While publicly available data did not allow us to provide all the requested details on Sydenham chorea, we were able to provide most of the information. "Sydenham chorea (SC) is a neurological disorder of childhood resulting from infection via Group A beta-hemolytic streptococcus (GABHS), the bacterium that causes rheumatic fever." The disease is exceptionally rare in the U.S., and it was estimated that in or around 1999, there were between 2,876 and 4,314 cases. Our findings are provided in the attached spreadsheet. Below we explain any missing data, as well as provide calculations for the estimated data.

Incidence of Sydenham's Chorea

We initially looked for data on the prevalence of Sydenham chorea in publicly available databases such as the Centers for Disease control and the World Health Organization. The NCBI indicated in a report updated in 2019 that "...the global incidence of chorea is lacking." This confirmed that the statistics would likely not be available.

While we were unable to locate statistics in databases, we did find data indicating that SC is a result of the rheumatic fever bacteria. We searched for more data on the connection between the two diseases and found two relevant statistics.
  • According to the National Center for Biotechnology Information, up to 40% of patients with rheumatic fever will get SC.
  • The National Organization for Rare Disorders states that about 25% of rheumatic fever sufferers will get SC.
  • Based on the difference in these two stats, we decided to use the average of the two in our estimates. So we assumed 40 + 25)/2 = 37.5% of rheumatic fever sufferers will get SC.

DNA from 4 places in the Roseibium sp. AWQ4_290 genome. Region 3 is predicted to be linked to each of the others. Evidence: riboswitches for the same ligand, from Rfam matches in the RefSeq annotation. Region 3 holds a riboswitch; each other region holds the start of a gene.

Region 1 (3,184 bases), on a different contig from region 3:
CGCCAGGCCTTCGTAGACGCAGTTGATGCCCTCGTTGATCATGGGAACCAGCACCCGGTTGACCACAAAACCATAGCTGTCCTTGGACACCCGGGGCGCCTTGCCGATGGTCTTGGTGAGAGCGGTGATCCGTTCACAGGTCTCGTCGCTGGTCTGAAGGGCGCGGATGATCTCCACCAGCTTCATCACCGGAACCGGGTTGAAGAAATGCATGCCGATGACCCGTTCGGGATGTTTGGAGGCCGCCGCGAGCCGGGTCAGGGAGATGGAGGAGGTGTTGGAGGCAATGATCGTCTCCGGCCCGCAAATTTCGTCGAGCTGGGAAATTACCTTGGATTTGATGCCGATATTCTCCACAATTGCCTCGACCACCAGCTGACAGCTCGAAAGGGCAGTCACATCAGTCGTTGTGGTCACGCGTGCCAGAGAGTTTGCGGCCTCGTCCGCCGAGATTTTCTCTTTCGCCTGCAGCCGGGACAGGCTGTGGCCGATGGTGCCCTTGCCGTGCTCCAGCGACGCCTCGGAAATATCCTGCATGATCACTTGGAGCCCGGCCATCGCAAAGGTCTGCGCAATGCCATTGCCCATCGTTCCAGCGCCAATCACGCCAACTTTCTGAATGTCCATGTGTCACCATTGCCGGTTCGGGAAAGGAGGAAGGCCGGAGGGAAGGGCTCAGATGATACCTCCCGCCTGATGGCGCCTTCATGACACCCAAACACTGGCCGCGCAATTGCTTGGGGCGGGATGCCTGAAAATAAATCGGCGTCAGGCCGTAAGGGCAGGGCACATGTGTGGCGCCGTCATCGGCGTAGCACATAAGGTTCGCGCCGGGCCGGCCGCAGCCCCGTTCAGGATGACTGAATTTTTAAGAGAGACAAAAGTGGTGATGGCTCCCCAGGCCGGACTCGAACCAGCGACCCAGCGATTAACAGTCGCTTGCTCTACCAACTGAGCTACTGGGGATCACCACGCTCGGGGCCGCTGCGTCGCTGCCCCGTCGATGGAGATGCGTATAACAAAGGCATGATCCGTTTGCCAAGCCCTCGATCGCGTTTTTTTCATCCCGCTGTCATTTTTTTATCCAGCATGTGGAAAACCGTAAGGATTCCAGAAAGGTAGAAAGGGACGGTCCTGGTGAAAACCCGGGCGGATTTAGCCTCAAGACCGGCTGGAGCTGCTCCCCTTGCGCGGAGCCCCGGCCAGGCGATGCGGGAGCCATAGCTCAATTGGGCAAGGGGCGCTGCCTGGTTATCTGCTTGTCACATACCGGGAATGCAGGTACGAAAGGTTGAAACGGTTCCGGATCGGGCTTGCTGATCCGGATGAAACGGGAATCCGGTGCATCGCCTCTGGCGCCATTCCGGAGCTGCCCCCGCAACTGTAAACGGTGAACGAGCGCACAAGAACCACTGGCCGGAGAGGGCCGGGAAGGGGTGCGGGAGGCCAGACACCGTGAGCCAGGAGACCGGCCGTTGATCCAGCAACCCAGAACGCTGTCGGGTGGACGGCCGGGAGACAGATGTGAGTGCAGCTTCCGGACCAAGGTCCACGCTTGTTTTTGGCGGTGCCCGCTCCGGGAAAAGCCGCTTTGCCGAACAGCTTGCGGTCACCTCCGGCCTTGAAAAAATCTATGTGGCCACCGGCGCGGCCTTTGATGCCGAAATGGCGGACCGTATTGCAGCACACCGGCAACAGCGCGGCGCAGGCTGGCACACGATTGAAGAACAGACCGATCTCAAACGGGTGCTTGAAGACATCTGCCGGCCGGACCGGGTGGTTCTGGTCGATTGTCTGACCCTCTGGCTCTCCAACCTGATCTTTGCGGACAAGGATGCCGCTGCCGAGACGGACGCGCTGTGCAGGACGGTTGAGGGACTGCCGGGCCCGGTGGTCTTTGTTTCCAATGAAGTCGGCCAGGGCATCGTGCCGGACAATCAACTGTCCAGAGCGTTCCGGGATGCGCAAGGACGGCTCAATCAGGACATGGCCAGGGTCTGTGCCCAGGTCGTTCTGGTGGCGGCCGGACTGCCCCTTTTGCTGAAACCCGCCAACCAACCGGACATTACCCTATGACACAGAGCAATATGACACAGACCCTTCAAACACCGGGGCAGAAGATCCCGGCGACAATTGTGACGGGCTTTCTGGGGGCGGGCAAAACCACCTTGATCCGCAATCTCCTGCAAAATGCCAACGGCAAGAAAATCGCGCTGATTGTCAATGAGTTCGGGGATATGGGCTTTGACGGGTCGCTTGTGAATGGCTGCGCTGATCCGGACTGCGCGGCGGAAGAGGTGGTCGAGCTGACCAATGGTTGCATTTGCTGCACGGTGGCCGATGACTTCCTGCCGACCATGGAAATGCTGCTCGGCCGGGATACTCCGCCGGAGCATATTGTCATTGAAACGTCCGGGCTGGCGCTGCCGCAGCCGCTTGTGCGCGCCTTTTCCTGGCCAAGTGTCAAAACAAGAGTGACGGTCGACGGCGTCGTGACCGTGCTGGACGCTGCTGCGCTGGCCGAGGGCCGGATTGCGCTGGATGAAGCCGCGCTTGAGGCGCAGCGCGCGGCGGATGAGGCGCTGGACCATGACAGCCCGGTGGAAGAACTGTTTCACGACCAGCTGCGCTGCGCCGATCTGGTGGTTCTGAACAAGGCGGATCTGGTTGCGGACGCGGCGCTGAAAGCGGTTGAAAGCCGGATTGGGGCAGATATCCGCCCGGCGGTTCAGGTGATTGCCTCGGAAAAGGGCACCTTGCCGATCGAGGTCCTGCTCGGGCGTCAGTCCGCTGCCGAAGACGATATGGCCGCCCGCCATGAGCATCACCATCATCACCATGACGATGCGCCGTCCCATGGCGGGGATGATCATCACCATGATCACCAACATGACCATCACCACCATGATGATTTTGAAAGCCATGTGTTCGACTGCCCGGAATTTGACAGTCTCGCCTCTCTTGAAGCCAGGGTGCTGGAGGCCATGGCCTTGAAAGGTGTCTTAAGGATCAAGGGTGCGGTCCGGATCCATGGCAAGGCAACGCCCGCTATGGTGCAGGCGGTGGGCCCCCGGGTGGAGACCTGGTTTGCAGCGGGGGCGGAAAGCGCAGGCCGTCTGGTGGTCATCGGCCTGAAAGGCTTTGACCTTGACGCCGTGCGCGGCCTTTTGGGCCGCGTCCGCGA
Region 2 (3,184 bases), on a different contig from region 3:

We proceeded to look for both global and U.S. data on the incidence of rheumatic fever. While we were able to locate some information, the U.S. data was from the end of the 20th century (we assumed about 1999), and the global data was from 2005. Because the data was already older than the 5-10 year historical data requested, we have only provided the most recent incidence data. The historical data is marked N/A in the attached spreadsheet. It is likely that the relative rarity of SC in the U.S. is the reason that statistics on the prevalence of it are not consistently tracked.

  • A 2015 CDC report indicated that the global incidence of acute rheumatic fever in 2011 was 1.1 cases per 1,000 children under age 18. It was 1.5 cases per 1,000 in 2012.
  • Although we tried to find the total global population for children under 18 in 2011 or 2012, much of the data available was segmented into a 0-14 bracket and a 15-24 bracket. This did not allow us to pull the data we needed for the total world population that was under age 18. Our hope was that we could estimate the number of case of rheumatic fever in 2011 or 2012 and then use that to estimate the number of cases of SC.
  • We did find a statistic from a 2005 report that indicated there were 470,000 new cases of acute rheumatic fever globally each year.
  • 470,000 * 37.5% (percent of rheumatic fever sufferers who get SC) = 176,250 global cases of SC per year in 2005.

The 2015 CDC report also indicated that at the end of the 20th century, the U.S. incidence of acute rheumatic fever was between .04-.06 cases per 1,000 children. The population of children under age 18 in the U.S. in 1999 was 71.9 million. Therefore: